The death penalty is justice, not revenge

Yes, Byron Williams, unfortunately, the times are changing for California's death penalty (Other Views, "The times are changing for California's death penalty," July 20).

Too sad, too bad. Where does that leave us, the families of murder victims? I am sick and tired of hearing of all the sympathy and platitudes expressed for those who commit murders -- and that goes for Williams' column and his views, as well.

Capital punishment as revenge? I think not. Justice for our loved ones? Yes.

Gloria Bucol Gates

Fremont

Name change of CSU is not a dead issue

Nine years after the name change, I'll bet the Hayward mayor, City Council members and CSU East Bay administration think that the controversy over the theft of Hayward's university's name is a dead issue.

This couldn't be farther from the truth: 98 percent of Hayward adults (in a random poll of 500 I've conducted) would like the proud name CSU Hayward reinstated. This issue is only dead if the will of the people does not matter.

Nine years ago, CSU Hayward's then-president spearheaded the deletion of Hayward, the name and place of the campus for 43 years, and replaced it with East Bay, which sounds like the name of a water processing or sanitation district.


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This unprecedented recommendation reversed the direction of all previous CSU campus name changes.

Since the name change of the first CSU, California State Normal School (San Jose) in the 1800s, a broader, regional name has been changed to a narrower, local name: CSU Chico began as Northern Branch State Normal School of California; CSU Fullerton began as Orange County State College.

How many potential students and their parents must ask, "Why does a CSU in Hayward, a city of 150,000, more populous than many other CSU host communities, not bear its city's name? Is it ashamed of Hayward?"

Jeff Syrop

Hayward

Won't any officials stand up to Israel?

I am disgusted, but not surprised, that not one member of the U.S. Senate had the strength or decency to vote against the resolution supporting Israel's attack on Gaza. It requires enormous courage and integrity to stand up to the Israel lobby.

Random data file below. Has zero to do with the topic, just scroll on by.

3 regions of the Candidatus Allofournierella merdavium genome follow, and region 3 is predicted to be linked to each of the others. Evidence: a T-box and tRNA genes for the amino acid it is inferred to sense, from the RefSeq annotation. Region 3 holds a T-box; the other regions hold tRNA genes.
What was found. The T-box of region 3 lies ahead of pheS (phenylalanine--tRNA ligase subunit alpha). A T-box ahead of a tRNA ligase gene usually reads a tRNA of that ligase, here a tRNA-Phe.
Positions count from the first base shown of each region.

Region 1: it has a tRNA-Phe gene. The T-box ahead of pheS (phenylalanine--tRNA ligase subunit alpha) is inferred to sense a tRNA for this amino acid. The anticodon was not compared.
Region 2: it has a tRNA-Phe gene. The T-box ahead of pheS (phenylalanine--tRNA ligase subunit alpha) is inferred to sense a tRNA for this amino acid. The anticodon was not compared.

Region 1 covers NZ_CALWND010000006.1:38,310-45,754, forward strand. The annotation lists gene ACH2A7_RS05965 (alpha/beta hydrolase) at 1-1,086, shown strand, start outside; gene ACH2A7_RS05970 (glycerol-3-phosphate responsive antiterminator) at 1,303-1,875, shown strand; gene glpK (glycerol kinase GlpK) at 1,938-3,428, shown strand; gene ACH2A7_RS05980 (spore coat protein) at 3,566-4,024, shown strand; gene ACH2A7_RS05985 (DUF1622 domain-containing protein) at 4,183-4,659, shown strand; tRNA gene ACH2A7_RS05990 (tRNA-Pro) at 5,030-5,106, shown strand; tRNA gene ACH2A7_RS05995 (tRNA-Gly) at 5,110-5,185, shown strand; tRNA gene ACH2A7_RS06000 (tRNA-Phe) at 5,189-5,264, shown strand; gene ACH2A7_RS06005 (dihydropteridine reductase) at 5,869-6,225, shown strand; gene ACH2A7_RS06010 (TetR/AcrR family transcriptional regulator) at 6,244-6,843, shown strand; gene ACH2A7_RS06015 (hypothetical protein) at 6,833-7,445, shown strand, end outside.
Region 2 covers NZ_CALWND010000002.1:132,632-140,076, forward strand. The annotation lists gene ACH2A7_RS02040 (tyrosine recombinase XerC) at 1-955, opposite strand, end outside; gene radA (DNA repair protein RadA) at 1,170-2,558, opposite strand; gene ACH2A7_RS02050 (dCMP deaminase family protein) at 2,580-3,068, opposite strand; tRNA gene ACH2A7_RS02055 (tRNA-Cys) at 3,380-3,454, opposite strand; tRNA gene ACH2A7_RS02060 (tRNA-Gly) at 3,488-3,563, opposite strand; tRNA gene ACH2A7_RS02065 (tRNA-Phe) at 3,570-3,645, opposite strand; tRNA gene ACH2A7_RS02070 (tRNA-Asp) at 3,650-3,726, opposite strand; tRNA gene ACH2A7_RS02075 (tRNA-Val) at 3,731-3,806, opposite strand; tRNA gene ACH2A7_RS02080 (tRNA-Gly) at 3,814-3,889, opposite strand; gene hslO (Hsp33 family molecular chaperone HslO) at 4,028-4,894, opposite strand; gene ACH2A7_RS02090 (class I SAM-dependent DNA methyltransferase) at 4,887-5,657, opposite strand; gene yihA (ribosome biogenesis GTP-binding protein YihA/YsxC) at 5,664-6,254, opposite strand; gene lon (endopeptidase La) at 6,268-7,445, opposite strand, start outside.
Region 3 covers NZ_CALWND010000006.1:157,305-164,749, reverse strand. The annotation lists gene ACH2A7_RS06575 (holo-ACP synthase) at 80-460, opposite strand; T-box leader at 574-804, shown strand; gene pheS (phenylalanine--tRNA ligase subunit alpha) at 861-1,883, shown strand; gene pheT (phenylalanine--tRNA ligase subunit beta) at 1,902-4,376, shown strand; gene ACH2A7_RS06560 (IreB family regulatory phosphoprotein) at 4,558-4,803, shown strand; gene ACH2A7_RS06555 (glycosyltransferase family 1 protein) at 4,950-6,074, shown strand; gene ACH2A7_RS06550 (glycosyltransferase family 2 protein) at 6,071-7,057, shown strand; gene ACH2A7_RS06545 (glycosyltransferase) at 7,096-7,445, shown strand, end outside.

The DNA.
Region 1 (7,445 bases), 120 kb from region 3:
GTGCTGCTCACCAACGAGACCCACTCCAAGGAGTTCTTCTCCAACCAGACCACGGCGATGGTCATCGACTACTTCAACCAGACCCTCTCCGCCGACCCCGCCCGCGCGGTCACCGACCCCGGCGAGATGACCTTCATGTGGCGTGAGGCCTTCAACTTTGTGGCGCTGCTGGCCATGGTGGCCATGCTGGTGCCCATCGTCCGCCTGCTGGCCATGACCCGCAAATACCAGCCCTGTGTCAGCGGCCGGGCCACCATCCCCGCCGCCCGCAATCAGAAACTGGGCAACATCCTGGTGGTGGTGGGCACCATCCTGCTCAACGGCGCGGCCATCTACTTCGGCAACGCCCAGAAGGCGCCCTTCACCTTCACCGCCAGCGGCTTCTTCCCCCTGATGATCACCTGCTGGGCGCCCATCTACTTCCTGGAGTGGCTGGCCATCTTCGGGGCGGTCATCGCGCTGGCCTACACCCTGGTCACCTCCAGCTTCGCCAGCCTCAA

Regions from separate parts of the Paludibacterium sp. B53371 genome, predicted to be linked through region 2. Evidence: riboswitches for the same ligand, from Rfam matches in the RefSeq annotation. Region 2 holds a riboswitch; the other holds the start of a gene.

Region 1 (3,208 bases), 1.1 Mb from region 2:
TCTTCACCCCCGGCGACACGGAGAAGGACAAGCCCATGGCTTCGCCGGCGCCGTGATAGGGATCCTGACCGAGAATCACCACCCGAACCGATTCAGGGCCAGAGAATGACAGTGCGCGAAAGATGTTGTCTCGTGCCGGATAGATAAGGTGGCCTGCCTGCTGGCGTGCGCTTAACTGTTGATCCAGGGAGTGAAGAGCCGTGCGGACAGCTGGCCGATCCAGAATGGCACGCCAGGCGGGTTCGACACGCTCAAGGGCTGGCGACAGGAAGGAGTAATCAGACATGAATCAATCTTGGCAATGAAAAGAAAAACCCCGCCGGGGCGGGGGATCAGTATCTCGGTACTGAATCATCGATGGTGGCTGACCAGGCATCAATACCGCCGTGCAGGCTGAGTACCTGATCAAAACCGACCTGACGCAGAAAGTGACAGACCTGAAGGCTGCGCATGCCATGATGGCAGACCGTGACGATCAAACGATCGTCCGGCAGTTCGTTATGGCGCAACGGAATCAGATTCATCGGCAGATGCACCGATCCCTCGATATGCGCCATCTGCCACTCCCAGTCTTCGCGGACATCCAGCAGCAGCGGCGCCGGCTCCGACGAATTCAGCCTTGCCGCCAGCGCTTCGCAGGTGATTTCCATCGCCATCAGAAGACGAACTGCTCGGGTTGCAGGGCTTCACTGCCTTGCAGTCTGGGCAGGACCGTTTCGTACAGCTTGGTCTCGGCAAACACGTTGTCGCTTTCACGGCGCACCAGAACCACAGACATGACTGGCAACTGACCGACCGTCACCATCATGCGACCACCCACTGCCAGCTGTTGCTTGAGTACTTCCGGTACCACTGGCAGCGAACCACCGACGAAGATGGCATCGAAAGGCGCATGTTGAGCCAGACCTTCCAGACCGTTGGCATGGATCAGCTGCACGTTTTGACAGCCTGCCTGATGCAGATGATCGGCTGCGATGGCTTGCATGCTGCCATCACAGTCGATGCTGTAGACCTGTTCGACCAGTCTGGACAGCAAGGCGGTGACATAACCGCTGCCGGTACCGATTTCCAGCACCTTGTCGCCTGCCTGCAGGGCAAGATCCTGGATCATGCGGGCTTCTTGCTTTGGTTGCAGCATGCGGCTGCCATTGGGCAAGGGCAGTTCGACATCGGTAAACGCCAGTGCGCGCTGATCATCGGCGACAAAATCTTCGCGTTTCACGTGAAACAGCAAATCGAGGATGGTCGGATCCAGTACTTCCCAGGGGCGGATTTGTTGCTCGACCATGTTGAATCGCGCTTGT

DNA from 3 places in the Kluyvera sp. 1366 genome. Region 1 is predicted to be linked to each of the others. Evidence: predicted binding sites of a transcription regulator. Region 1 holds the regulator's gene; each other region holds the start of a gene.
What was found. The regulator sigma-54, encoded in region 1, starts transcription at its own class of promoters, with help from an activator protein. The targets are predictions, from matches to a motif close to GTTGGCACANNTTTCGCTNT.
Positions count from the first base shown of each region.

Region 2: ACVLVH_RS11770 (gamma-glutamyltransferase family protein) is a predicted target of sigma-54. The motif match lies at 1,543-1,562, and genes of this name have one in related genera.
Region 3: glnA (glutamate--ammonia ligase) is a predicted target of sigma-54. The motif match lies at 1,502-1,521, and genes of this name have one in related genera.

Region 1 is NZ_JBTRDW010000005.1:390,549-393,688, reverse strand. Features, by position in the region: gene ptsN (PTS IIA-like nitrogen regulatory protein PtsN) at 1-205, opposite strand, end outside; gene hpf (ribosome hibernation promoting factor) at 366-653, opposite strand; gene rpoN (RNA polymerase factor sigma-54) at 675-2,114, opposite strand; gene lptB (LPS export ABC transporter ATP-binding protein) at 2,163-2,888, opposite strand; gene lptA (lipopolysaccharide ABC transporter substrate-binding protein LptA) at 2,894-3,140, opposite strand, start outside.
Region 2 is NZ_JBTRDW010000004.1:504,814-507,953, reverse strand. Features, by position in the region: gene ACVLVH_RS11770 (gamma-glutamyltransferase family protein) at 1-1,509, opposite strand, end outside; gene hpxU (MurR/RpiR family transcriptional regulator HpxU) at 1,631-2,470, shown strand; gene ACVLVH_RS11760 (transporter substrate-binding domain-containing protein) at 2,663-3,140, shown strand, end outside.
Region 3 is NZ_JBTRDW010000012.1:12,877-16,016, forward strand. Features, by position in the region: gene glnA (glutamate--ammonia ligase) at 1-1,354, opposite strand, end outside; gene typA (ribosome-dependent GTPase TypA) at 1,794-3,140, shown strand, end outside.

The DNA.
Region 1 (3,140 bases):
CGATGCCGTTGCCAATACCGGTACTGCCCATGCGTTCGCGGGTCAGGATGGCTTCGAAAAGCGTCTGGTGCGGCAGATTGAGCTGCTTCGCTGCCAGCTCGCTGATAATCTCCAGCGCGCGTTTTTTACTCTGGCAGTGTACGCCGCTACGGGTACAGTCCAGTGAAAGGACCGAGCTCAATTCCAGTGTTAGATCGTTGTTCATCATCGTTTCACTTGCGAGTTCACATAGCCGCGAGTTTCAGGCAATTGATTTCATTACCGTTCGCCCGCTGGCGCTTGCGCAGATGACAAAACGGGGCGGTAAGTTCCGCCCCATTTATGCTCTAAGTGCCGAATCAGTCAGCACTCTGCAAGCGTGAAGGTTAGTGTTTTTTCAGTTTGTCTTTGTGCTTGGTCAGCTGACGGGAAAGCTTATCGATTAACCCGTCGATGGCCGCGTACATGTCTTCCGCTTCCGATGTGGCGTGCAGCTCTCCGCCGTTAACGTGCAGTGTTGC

The Israeli military is targeting hospitals and ambulances in Gaza. Look at the photos of the demolished buildings in Shajiya, of the Palestinian boys playing soccer on the beach who were killed by the IDF.

Israel is targeting civilians. It is engaging in collective punishment. This is a war crime.

Israel is able to commit these and many other atrocities because of the unconditional, financial support of the United States.

People are standing up. Hundreds of thousands of people around the world, including in the United States, have taken to the streets to protest Israel's siege of Gaza and the U.S. complicity in this crime.

Is there not one elected official with the courage and compassion to demand an end to the massacre in Gaza?

Melinda Stahr

Oakland

Must make changes in our landscaping

Xeriscape is short for desert landscape. I am surprised not to see or hear this mentioned in any of the discourse concerning our ongoing water shortage.

I recently moved here from Tucson, Ariz., which is no more a desert than most of California, yet its residents don't plant grass in their front yards and only a few patches of green in the back for kids and pets.

Instead, you will find a variety of rock and desert plants; together they present a pleasing look and, best of all, require little or no water.

Converting to xeriscape will, of course, be a big expense initially; however, with the current trend in rainfall, it is going to be a necessary alternative for homes and other property, public and private.

Sooner would be better than later.

William Kleck

Brentwood